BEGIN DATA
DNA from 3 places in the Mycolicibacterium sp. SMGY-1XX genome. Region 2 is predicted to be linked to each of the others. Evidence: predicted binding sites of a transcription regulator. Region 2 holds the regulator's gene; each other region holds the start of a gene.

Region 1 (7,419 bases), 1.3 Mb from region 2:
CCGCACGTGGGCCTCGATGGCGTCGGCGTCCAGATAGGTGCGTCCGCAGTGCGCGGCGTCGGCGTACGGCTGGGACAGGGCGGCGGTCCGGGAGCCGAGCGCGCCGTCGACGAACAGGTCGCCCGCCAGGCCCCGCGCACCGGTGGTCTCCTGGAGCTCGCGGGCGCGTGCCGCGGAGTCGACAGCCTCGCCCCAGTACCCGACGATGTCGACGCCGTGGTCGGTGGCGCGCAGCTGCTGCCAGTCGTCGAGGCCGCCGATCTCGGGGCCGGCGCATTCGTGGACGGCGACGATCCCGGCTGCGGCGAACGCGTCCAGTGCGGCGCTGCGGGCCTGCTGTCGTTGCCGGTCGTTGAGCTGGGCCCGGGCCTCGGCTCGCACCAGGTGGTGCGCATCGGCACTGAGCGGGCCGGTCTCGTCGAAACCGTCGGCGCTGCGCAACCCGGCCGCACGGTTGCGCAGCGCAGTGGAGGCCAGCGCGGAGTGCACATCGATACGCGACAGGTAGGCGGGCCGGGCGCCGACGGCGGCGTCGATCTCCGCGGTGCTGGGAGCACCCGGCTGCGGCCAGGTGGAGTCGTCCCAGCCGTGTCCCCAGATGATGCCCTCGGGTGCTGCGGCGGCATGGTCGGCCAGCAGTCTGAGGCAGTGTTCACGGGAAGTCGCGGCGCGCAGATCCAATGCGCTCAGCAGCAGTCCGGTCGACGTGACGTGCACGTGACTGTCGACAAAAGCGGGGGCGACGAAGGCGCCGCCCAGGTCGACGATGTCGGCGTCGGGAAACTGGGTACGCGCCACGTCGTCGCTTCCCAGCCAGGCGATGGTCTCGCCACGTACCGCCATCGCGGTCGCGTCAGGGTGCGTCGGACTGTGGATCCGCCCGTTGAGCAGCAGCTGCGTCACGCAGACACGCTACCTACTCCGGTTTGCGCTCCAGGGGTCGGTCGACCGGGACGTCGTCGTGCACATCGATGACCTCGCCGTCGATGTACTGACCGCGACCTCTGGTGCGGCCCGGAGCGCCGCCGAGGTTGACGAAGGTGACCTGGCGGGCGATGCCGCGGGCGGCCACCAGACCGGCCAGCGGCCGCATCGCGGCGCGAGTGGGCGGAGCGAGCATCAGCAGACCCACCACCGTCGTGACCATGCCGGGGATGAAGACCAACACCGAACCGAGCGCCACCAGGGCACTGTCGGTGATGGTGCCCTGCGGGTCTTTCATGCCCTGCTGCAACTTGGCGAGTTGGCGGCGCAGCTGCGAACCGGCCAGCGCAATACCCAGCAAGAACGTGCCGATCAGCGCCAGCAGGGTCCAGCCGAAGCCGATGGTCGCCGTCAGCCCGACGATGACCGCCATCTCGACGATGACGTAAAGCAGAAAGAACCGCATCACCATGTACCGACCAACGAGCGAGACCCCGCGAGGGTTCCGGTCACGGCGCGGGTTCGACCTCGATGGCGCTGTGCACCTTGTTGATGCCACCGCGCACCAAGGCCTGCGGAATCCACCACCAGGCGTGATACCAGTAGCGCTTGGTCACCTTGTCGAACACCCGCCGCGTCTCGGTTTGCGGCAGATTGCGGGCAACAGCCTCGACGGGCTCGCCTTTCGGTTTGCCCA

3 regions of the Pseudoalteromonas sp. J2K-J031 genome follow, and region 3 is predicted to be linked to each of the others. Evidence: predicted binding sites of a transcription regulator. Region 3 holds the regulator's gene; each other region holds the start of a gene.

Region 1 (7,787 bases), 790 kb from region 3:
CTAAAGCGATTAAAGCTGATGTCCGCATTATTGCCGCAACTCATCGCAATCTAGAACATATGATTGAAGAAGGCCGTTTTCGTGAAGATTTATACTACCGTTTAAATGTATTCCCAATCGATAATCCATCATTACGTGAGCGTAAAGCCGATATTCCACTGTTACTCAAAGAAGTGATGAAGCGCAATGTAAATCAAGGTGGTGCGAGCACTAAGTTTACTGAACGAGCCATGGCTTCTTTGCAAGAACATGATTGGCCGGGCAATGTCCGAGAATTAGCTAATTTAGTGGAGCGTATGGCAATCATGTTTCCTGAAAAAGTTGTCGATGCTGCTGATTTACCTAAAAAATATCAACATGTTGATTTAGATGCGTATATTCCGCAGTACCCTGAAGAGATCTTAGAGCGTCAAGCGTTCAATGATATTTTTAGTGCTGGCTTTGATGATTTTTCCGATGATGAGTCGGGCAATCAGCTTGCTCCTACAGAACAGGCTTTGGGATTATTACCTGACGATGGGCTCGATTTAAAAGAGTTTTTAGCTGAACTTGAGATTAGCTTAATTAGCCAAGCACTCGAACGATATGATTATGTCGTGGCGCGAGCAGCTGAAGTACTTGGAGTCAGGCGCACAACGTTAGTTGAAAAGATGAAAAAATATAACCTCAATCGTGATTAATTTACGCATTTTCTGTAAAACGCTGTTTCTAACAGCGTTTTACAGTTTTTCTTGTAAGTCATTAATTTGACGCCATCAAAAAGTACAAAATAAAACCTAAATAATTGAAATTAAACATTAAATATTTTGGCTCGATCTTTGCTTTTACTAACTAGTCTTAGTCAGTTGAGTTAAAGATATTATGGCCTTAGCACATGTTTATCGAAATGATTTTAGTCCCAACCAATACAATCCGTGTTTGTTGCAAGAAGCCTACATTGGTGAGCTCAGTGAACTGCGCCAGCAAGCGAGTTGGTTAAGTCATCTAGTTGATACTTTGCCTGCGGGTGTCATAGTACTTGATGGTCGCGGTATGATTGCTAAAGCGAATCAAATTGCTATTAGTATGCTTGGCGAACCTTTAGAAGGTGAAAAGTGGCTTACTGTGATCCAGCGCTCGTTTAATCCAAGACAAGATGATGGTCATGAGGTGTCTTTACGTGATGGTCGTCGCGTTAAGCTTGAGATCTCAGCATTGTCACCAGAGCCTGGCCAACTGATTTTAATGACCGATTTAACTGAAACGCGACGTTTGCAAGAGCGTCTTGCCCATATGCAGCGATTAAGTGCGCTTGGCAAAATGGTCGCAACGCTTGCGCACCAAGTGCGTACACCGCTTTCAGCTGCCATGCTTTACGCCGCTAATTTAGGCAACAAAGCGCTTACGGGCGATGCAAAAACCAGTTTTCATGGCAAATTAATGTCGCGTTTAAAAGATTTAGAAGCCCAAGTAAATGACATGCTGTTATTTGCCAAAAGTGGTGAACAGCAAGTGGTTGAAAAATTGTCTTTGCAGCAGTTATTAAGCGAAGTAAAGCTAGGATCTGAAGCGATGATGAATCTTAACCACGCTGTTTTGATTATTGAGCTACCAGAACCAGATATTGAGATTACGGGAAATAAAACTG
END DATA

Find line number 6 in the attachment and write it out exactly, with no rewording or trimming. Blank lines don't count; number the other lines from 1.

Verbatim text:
CTAAAGCGATTAAAGCTGATGTCCGCATTATTGCCGCAACTCATCGCAATCTAGAACATATGATTGAAGAAGGCCGTTTTCGTGAAGATTTATACTACCGTTTAAATGTATTCCCAATCGATAATCCATCATTACGTGAGCGTAAAGCCGATATTCCACTGTTACTCAAAGAAGTGATGAAGCGCAATGTAAATCAAGGTGGTGCGAGCACTAAGTTTACTGAACGAGCCATGGCTTCTTTGCAAGAACATGATTGGCCGGGCAATGTCCGAGAATTAGCTAATTTAGTGGAGCGTATGGCAATCATGTTTCCTGAAAAAGTTGTCGATGCTGCTGATTTACCTAAAAAATATCAACATGTTGATTTAGATGCGTATATTCCGCAGTACCCTGAAGAGATCTTAGAGCGTCAAGCGTTCAATGATATTTTTAGTGCTGGCTTTGATGATTTTTCCGATGATGAGTCGGGCAATCAGCTTGCTCCTACAGAACAGGCTTTGGGATTATTACCTGACGATGGGCTCGATTTAAAAGAGTTTTTAGCTGAACTTGAGATTAGCTTAATTAGCCAAGCACTCGAACGATATGATTATGTCGTGGCGCGAGCAGCTGAAGTACTTGGAGTCAGGCGCACAACGTTAGTTGAAAAGATGAAAAAATATAACCTCAATCGTGATTAATTTACGCATTTTCTGTAAAACGCTGTTTCTAACAGCGTTTTACAGTTTTTCTTGTAAGTCATTAATTTGACGCCATCAAAAAGTACAAAATAAAACCTAAATAATTGAAATTAAACATTAAATATTTTGGCTCGATCTTTGCTTTTACTAACTAGTCTTAGTCAGTTGAGTTAAAGATATTATGGCCTTAGCACATGTTTATCGAAATGATTTTAGTCCCAACCAATACAATCCGTGTTTGTTGCAAGAAGCCTACATTGGTGAGCTCAGTGAACTGCGCCAGCAAGCGAGTTGGTTAAGTCATCTAGTTGATACTTTGCCTGCGGGTGTCATAGTACTTGATGGTCGCGGTATGATTGCTAAAGCGAATCAAATTGCTATTAGTATGCTTGGCGAACCTTTAGAAGGTGAAAAGTGGCTTACTGTGATCCAGCGCTCGTTTAATCCAAGACAAGATGATGGTCATGAGGTGTCTTTACGTGATGGTCGTCGCGTTAAGCTTGAGATCTCAGCATTGTCACCAGAGCCTGGCCAACTGATTTTAATGACCGATTTAACTGAAACGCGACGTTTGCAAGAGCGTCTTGCCCATATGCAGCGATTAAGTGCGCTTGGCAAAATGGTCGCAACGCTTGCGCACCAAGTGCGTACACCGCTTTCAGCTGCCATGCTTTACGCCGCTAATTTAGGCAACAAAGCGCTTACGGGCGATGCAAAAACCAGTTTTCATGGCAAATTAATGTCGCGTTTAAAAGATTTAGAAGCCCAAGTAAATGACATGCTGTTATTTGCCAAAAGTGGTGAACAGCAAGTGGTTGAAAAATTGTCTTTGCAGCAGTTATTAAGCGAAGTAAAGCTAGGATCTGAAGCGATGATGAATCTTAACCACGCTGTTTTGATTATTGAGCTACCAGAACCAGATATTGAGATTACGGGAAATAAAACTG